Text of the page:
HOUSTON - Once considered merely a passive link between proteins that matter, Grb2 - pronounced "grab2" - actually lives up to its nickname with its controlling grip on an important cell signaling pathway, scientists at The University of Texas MD Anderson Cancer Center report in the June 22 issue of Cell.
"Grb2 is a switch that controls normal signaling through the fibroblast growth factor receptor (FGFR)," said the paper's senior author, John Ladbury, Ph.D., professor in MD Anderson's Department of Biochemistry and Molecular Biology.
"Perhaps the best way to think about it is that Grb2 controls cell homeostasis (stable state) before a growth factor binds to FGFR, activating this molecular pathway," Ladbury said.
In addition to discovering a fundamental aspect of FGFR signaling, the researchers' discovery points to a potential explanation of why genomic alterations found in breast, bladder and gastric cancers and melanoma might promote cancer formation and growth, Ladbury noted.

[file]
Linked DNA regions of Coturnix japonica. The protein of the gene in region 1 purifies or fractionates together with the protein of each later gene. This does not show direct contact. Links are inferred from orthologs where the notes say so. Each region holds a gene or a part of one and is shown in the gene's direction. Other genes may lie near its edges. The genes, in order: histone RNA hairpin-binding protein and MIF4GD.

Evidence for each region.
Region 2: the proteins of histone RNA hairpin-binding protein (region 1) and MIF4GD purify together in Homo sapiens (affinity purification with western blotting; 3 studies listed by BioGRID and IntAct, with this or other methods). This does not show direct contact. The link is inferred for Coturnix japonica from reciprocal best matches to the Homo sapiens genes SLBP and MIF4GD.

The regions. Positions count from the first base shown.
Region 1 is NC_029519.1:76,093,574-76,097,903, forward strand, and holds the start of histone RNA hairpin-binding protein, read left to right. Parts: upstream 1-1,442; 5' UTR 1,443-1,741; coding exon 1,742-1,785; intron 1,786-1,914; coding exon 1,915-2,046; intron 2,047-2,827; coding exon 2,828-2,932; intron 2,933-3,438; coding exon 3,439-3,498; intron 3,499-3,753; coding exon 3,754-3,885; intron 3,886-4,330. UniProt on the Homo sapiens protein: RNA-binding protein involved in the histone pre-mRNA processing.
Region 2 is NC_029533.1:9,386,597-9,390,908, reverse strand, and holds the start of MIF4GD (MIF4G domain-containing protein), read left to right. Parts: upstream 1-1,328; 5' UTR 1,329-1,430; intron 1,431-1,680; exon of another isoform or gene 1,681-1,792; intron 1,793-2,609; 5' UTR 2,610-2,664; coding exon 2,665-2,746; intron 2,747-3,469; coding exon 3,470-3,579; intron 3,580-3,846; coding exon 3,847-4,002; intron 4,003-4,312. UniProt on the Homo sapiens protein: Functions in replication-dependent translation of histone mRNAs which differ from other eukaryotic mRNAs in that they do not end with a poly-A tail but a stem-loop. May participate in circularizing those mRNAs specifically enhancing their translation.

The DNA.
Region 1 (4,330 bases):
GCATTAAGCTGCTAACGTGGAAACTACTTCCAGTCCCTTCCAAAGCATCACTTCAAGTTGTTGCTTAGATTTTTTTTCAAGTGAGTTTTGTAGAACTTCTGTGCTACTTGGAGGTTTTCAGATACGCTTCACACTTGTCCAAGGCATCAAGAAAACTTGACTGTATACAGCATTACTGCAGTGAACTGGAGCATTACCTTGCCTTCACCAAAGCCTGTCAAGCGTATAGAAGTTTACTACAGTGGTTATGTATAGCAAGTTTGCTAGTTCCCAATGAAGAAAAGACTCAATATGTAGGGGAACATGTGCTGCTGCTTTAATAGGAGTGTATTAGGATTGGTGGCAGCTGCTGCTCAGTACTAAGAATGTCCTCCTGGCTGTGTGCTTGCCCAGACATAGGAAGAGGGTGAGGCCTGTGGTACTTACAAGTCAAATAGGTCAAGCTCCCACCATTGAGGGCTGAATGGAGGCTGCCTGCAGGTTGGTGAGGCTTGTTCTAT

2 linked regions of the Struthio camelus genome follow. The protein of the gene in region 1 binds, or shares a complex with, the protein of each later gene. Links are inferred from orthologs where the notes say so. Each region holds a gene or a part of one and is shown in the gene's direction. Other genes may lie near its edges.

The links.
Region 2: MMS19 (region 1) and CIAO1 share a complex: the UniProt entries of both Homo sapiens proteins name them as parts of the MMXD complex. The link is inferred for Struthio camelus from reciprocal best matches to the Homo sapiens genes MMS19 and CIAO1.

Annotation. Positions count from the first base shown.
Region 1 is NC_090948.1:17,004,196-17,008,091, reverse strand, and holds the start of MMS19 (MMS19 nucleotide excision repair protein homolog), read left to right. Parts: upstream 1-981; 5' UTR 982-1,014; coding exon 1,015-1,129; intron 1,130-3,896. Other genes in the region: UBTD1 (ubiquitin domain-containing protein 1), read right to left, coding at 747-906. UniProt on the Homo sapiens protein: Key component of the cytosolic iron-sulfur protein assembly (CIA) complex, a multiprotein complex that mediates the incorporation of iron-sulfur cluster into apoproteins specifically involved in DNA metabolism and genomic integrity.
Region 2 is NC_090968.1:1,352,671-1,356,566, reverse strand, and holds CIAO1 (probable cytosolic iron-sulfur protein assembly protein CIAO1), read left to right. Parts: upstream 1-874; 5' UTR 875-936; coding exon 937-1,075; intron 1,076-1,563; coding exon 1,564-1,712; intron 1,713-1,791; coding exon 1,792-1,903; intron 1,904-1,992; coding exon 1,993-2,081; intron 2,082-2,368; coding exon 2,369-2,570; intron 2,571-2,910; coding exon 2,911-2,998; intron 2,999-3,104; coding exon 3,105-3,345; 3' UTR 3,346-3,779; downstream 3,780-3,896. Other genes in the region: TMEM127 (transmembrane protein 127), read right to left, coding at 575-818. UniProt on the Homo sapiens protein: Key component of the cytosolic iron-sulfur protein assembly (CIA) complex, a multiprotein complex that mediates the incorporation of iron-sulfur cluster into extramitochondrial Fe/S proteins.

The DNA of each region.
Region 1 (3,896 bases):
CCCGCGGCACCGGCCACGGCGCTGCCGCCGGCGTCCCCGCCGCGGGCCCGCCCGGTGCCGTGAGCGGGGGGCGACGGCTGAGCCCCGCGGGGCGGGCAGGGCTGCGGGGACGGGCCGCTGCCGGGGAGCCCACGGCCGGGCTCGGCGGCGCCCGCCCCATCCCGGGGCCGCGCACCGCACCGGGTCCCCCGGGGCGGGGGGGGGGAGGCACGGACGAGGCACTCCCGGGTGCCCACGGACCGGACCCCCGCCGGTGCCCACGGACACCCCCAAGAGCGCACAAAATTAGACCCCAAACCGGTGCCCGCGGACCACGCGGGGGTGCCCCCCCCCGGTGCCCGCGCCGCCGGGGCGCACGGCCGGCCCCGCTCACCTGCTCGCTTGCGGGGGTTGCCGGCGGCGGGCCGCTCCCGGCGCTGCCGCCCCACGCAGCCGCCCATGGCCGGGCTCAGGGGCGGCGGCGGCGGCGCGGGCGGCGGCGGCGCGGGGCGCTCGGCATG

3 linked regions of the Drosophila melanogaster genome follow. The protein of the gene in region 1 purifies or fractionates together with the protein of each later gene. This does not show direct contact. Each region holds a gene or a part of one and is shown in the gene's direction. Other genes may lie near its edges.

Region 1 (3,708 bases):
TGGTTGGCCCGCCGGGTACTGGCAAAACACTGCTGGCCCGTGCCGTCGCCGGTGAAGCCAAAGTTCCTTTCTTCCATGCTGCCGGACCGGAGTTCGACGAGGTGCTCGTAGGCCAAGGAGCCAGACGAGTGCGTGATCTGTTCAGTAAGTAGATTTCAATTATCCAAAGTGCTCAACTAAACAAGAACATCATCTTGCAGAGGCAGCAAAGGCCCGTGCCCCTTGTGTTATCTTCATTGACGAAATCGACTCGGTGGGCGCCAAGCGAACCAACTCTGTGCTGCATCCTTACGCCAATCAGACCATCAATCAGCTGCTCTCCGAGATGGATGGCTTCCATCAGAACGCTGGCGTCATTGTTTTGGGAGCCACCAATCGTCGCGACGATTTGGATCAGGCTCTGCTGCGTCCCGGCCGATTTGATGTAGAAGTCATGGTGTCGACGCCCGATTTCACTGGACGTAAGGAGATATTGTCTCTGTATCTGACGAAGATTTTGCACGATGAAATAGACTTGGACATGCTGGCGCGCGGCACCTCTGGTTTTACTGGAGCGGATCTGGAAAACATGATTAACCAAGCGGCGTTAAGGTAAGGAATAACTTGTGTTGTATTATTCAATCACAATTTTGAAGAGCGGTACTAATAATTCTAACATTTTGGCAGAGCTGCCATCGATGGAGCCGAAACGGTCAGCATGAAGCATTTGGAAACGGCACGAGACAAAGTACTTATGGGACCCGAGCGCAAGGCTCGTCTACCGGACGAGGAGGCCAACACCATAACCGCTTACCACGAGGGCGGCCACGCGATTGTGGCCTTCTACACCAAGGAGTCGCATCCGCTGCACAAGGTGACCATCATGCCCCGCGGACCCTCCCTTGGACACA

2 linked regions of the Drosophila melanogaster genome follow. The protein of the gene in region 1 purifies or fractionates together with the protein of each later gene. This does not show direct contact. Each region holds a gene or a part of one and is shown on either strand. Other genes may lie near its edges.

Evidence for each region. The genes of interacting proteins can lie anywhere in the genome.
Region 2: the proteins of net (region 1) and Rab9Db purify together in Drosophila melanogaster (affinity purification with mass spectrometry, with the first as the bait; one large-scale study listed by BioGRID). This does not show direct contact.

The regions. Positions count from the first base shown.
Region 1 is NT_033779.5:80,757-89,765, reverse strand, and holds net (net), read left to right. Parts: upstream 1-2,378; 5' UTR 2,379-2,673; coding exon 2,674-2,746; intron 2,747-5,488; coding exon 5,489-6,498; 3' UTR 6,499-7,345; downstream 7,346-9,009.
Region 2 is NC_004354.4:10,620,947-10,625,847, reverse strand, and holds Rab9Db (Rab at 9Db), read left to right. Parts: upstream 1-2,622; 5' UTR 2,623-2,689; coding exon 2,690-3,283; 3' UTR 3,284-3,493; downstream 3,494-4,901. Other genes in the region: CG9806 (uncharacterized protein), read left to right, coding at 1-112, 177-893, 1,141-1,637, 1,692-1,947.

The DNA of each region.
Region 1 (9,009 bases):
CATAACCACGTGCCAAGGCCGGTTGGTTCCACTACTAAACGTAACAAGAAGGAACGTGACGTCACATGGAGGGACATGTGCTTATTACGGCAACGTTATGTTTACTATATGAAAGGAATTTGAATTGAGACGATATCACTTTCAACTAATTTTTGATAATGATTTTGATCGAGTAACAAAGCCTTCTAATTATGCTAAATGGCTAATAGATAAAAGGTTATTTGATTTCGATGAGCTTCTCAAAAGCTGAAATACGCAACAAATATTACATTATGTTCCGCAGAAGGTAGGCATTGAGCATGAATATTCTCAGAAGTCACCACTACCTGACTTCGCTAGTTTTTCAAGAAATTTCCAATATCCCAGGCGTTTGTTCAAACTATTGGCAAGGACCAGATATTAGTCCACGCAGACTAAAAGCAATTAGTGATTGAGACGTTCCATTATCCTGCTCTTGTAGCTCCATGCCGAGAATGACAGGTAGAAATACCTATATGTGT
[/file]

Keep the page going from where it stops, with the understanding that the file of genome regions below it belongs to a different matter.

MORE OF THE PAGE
FGFR has a docking station to receive growth factors on the cell surface, and another internal region that passes the growth factor signal on to proteins inside the cell by attaching phosphate groups to them.
FGFR employs phosphorylation to regulate a number of important processes, including the cell cycle, cell proliferation and migration. When some of these pathways become overactive, they can contribute to cancer growth and survival.
Like "a car idling in neutral" ready to go
Grb2's full name reflects its location: growth factor receptor-bound protein 2. In the great rush of molecular signaling pathway mapping in the 1990s, Ladbury noted that Grb2 was labeled an "adaptor protein," one that has no activity of its own apart from connecting to other proteins.
Mapping ran way ahead of figuring out each protein's function in a signaling pathway, Ladbury said, and scientists are still catching
|Contact: Scott Merville|
University of Texas M. D. Anderson Cancer Center